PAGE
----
A day in the life of protectors of Hitchcock Woods

  • Posted: Tuesday, April 22, 2014 12:01 a.m.
    UPDATED: Tuesday, April 22, 2014 1:40 p.m.
STAFF PHOTO BY DEDE BILES
Hitchcock Woods Superintendent Bennett Tucker, foreground, is in charge of taking care of one of the nation's largest urban forests. Standing behind him is Hitchcock Woods Technician Eric Grande.
STAFF PHOTO BY DEDE BILES Hitchcock Woods Superintendent Bennett Tucker, foreground, is in charge of taking care of one of the nation's largest urban forests. Standing behind him is Hitchcock Woods Technician Eric Grande.

Bennett Tucker doesn't think about protecting the environment just on Earth Day. It's something that's on his mind almost all of the time.

As the superintendent of Hitchcock Woods, Tucker, 31, is responsible for taking care of one of the largest urban forests in the nation.

“I do everything,” he said. “My job description is about a page and a half long, and there is even a miscellaneous category.”

If people get lost while exploring Hitchcock Woods' 2,100 acres and 70 miles of sandy trails, Tucker goes out and finds them.

If a sign falls down, he puts it back up. If a tractor needs routine maintenance, he changes the oil.

“It's a little bit of this and a little bit of that,” Tucker said.

On a cool, sunny Wednesday earlier this month, Tucker's main task involved planting 750 plugs of two native plants: wiregrass and broomsedge bluestem.

Driving a white truck with buckets and boxes of plugs in the back, Tucker headed for the west side of Hitchcock Woods early in the morning. On the way, he kept an eye out for problems.

“I'm doing reconnaissance, looking for what needs to be done where,” Tucker said.

As he passed by the Cathedral Aisle entrance to the woods, Tucker checked the map box. It was empty, so he made a note to bring back a stack of Hitchcock Woods maps later.

Tucker also noticed some young trees that would have to be pruned or cut down.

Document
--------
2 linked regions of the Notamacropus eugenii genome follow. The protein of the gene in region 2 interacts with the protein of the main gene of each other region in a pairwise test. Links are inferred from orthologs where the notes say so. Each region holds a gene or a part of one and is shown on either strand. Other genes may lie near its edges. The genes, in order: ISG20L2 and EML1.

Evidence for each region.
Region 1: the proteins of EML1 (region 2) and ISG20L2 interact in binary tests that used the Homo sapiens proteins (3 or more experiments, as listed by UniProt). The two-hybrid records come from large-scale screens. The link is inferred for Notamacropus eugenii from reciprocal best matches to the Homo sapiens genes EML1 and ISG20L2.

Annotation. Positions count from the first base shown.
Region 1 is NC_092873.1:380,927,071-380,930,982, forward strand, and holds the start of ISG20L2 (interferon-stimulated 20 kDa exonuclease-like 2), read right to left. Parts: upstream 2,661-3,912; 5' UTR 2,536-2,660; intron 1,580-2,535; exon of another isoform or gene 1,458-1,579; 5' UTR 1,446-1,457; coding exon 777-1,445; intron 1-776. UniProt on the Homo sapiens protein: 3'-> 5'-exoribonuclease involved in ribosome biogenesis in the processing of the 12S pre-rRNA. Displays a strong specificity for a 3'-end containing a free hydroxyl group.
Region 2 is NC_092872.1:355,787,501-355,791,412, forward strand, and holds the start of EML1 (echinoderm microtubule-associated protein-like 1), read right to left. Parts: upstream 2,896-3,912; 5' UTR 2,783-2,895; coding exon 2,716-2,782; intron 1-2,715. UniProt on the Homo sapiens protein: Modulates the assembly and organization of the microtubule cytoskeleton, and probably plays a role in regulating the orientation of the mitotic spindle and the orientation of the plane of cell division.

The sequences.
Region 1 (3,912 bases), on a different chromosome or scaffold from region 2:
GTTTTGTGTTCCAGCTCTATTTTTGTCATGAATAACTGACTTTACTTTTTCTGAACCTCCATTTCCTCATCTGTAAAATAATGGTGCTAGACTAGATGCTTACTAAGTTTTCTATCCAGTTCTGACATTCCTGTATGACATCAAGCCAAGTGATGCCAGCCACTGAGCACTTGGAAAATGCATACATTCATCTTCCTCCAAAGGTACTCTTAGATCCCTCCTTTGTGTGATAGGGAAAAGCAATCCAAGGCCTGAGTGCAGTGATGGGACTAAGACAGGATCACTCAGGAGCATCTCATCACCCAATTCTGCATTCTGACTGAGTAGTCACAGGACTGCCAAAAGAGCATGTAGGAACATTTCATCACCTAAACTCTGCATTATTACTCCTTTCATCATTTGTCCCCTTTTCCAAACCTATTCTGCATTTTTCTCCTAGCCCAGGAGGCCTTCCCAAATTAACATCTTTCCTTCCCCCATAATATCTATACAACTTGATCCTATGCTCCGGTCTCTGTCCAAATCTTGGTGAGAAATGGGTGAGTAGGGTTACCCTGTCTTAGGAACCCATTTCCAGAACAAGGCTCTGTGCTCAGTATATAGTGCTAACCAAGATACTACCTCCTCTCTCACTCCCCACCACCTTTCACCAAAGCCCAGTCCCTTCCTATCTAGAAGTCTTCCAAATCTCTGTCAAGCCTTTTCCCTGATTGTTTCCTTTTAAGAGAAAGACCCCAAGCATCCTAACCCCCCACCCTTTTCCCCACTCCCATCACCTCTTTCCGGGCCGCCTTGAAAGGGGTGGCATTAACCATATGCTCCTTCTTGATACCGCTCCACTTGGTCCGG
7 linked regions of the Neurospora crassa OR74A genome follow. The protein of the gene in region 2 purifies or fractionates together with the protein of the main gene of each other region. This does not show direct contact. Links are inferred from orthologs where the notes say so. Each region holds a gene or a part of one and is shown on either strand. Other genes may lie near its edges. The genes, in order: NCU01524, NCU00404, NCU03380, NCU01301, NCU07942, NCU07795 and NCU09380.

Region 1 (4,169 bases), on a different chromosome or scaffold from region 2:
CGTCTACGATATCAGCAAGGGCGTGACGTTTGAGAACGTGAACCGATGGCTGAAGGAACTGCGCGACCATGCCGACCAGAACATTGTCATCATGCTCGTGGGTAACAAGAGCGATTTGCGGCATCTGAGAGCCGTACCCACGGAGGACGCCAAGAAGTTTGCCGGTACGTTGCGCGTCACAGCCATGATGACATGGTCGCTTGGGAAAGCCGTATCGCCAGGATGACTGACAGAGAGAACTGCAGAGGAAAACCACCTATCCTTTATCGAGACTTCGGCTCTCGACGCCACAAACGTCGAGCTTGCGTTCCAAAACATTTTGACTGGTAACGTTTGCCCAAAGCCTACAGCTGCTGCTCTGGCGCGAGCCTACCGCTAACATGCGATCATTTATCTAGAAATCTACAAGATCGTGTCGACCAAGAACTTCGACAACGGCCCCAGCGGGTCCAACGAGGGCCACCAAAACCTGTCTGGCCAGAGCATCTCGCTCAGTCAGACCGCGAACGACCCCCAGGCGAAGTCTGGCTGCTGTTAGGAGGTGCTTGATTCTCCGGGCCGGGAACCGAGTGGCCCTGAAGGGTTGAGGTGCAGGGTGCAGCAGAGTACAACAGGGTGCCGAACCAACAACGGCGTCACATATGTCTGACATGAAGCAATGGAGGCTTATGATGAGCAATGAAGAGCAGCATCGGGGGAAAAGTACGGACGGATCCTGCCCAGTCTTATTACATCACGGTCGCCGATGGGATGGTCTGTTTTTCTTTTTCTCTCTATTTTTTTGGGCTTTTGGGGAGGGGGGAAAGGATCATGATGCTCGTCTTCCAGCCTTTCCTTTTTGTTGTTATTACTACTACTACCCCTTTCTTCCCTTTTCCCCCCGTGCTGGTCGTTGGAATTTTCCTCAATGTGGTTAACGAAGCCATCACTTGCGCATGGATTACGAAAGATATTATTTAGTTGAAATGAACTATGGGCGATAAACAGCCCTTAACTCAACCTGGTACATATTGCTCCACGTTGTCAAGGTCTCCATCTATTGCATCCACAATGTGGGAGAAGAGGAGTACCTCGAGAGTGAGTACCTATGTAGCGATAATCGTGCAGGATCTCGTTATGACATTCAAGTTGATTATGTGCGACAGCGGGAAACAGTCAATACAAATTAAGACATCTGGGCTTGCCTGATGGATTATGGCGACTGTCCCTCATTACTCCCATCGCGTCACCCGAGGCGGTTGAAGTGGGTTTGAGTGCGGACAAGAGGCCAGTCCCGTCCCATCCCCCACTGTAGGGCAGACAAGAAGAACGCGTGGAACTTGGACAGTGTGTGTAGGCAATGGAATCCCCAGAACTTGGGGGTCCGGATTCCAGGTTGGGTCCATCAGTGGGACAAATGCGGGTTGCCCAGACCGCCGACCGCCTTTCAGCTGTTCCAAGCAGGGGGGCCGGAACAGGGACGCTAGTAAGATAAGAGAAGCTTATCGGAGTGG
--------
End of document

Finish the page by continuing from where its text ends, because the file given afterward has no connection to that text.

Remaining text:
“They're bent over so much from the February ice storm that they probably never will recover,” he said.

Tucker stopped to point out a fox squirrel that was skittering across Peek-a-Boo Lane and a snapping turtle that was hanging out at the edge of Black Gum Pond. He also paused to chat briefly with two horseback riders.

“People come to Aiken just because of Hitchcock Woods; it is a treasure,” Tucker said. “If steps hadn't been taken back in 1939 to preserve it, this would be just another neighborhood.”

Tucker's destination was a 15-acre tract shaded by tall longleaf pines. It was the site of a deliberately set fire, known as a prescribed burn, last December.

“We do the burns under controlled conditions to improve the health of the forest and to reduce the risk of destructive wildfires by whittling down the amount of fuel (fallen branches and dead leaves) on the ground,” Tucker said.

Even though ferns and wildflowers already were starting to regrow in the burned area, Tucker wanted to plant wiregrass and broomsedge bluestem plugs, to supplement Mother Nature's efforts.

“It's something that will expedite the process,” Tucker said.

Assisting Tucker was Hitchcock Woods Technician Eric Grande.

He used a tool, known as a dibble bar, to make holes in the ground. Tucker followed along behind and placed plugs in the holes.

“It's like looking for Easter eggs,” said Tucker, who sometimes had trouble spotting the little hollows that Grande had made.

The two men worked quickly and switched duties occasionally. They tried to put the plugs in areas where the vegetation recovering from the controlled burn was sparse.

“We want them to be where there will be less competition and more sunlight,” Tucker said.

Later in the day, Tucker and Grande cleared ice storm debris from trails and used parts of the downed trees they removed to repair a horse jump.

“I love working in the forest, I love working outdoors, and I love being able to see the results of my labor,” Tucker said. “It's magical when the plants pop back up after a prescribed burn, and the changes and improvement in the ground cover are neat to see. I enjoy being a steward of nature and helping things along.”

Dede Biles is a reporter for the Aiken Standard.

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